BLACK LIVES MATTER

Black Lives Matter. AAPI lives matter. I’m not sure if these are controversial statements in Berkeley, especially within our community of progressive-minded thinkers and designers. But that doesn’t mean that people of color have equal treatment in Berkeley. Or that our design community is as diverse as our population. Our role is to build a more perfect world. We can do better.

I’ve seen a lot of wonderful letters from editors, and brilliant resource lists for people to get engaged in the protests, and to educate themselves on the issues.
I’ve been glad to have so many informed leaders ready to show us the way.
I’ve been taking a back seat, feeling that others are more involved, more educated, more up to speed on these issues. After all, I’ve personally chosen localism and sustainability to be my top priorities. Racial justice is not my chosen cause, or area of expertise.
But recently I recognized what a privilege that is. I have the freedom to choose my causes, since my life is not on the line. Many others don’t have that luxury. I will be more proactive.

I’ve been struck by another message and common protest sign. WHITE SILENCE = VIOLENCE.
We can’t leave this responsibility to the people of color among us to change society. Or those activists with degrees in racial identity and political science. If we sit in our beautiful offices and assume others will take up this mantle, we will end up disappointed that those in power didn’t change things the way we'd hoped. Again.
It doesn’t matter if you are the most informed, or if you feel fully ready yet. Just show up. Expect that you’ll do or say something wrong. That’s okay, we are all doing the best we can from where we are. Take any criticism as a way to improve. We are all imperfect, but getting better all the time.

I encourage you to jump in with a sense of urgency, as if the lives of your friends and community members depend upon it. Because as we’ve seen, it does.

Lawrence Grown
WBDL Executive Director
West Berkeley Design Loop

I’m sure you are receiving plenty of email with resources: information to learn, ways to get involved, places to donate. They all need your help. Here are a few more just in case.

Black Lives Matter - Donations
secure.actblue.com/donate/ms_blm_homepage_2019

Silicon Valley Democratic Socialists of America - Temporary Bail Fund
siliconvalleydsa.org/donations/

Oakland Indie Alliance - Small Business Repair Fund
www.oaklandindiealliance.com/repair

Color of Change
secure.actblue.com/contribute/page/support-us

NAACP Legal Defense Fund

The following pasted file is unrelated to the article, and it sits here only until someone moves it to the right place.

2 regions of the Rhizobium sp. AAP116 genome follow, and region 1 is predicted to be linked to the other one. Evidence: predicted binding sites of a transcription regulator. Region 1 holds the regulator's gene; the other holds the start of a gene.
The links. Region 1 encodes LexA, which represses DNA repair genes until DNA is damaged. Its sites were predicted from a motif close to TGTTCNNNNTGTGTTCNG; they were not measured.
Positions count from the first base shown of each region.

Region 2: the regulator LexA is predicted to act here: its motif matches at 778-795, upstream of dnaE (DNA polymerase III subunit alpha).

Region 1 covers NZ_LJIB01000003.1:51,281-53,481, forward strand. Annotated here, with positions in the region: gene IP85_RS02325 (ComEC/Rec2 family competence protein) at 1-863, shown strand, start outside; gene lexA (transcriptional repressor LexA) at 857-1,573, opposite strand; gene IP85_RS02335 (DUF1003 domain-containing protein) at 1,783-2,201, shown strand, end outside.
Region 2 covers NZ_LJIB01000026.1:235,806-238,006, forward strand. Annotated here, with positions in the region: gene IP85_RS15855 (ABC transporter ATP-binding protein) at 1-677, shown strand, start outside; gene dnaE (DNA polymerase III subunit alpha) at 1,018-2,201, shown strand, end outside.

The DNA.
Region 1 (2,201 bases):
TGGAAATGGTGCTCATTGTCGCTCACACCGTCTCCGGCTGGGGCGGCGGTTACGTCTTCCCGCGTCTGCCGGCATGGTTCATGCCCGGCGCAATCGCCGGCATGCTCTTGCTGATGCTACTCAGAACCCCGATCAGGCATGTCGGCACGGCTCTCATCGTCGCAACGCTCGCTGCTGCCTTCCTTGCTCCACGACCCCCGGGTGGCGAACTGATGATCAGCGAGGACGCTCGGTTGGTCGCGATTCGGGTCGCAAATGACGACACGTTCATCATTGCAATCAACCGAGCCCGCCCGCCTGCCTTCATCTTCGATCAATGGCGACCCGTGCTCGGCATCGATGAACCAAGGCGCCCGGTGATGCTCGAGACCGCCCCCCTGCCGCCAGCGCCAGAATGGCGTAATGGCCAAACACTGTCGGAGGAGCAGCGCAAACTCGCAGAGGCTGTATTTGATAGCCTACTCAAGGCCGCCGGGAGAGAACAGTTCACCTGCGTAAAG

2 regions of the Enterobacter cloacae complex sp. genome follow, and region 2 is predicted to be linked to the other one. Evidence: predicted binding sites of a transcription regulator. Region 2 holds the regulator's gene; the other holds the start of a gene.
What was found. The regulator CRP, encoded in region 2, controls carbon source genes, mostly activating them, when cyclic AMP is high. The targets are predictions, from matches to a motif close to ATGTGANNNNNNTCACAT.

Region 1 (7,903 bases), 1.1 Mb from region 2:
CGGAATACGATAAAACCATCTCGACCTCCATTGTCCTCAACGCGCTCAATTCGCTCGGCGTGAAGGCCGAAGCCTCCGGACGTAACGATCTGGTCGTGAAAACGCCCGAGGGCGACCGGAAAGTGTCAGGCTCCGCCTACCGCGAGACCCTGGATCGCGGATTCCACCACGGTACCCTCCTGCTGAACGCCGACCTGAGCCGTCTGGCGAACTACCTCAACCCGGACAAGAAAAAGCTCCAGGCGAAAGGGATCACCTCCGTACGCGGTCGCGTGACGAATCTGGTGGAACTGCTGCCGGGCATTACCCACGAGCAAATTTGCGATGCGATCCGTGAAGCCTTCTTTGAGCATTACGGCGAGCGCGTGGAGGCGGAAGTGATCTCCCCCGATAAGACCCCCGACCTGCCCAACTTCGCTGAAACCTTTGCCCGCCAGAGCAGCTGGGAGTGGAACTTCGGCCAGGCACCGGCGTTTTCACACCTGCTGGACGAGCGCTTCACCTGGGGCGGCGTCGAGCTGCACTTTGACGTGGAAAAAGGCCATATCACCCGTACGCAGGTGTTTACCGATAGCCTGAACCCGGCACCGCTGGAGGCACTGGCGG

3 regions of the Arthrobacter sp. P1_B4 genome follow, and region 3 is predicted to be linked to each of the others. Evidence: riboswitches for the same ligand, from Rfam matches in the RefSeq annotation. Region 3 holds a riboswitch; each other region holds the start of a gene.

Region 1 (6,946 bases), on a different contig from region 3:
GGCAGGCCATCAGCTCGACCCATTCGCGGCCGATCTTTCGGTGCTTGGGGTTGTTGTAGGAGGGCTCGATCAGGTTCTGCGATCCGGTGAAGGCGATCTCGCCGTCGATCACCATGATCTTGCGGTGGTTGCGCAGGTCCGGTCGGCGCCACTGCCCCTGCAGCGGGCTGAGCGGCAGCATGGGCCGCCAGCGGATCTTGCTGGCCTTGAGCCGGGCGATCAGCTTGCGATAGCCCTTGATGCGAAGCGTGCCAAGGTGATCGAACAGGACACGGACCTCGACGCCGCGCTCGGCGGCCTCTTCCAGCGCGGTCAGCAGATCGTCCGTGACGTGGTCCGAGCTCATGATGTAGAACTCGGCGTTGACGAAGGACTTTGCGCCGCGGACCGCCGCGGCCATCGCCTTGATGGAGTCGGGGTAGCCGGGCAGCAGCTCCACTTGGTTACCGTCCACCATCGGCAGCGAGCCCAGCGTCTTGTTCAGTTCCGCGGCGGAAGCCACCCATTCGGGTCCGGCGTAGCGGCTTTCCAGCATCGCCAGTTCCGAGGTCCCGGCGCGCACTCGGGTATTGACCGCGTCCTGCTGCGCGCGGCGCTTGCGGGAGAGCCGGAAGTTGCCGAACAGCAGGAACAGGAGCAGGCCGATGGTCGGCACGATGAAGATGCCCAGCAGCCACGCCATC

www.naacpldf.org/

Berkeley Food Pantry
www.berkeleyfoodpantry.org/donate

Alameda County Food Bank
www.accfb.org/donate_adword/

by Mayor Arreguin 

To Commemorate Black History Month,

We Take a Look Back at the Past 70 years of African American History in Berkeley.

World War II brings influx of African Americans in the Age of Redlining

 

Many of Berkeley’s neighborhoods were shaped by the legacy of redlining. Following the San Francisco earthquake in 1908, as development in the East Bay exploded, many of Berkeley’s more exclusive areas were subdivided and the properties in these developments were restricted to people of European descent. Some clearly stated that any owners had to be “white”. As part of the New Deal in 1933, the Home Owners’ Loan Corporation, created color-coded maps that designated the risk of lending money to homeowners. 

 

Neighborhoods that were majority people of color were marked red, the highest risk, even if those neighborhoods were financially sound. As a result, African Americans and other people of color were restricted to living in West and South Berkeley.

 

The population of Berkeley skyrocketed during World War II due to plentiful jobs that supported the war effort. A temporary military base, Camp Ashby, was created in Berkeley and was home to the 779th Military Police Battalion, composed entirely of African American troops. In the 1940 Census, Berkeley’s population was 85,547, of which 4% were African American. In the 1950 Census, the population jumped to 113,805, of which 11.7% were African American, or an increase of around 10,000. 

Berkeley Leads Desegregation and Civil Rights

 

In 1949, William Byron Rumford became the first African American to be elected to State office in Northern California, representing Berkeley and other parts of the East Bay. During his 18 years in the State Assembly, he passed various legislation that aimed at eliminating discriminatory practices. The most famous of which was the Rumford Fair Housing Act, passed in 1963, which prohibited landlords from denying people housing due to their ethnicity, religion, sex, marital status, physical handicap, or familial status. While California voters overturned this law in 1964’s Proposition 14, the proposition was ruled unconstitutional by the California Supreme Court in 1966, a decision affirmed by the United States Supreme Court in 1967.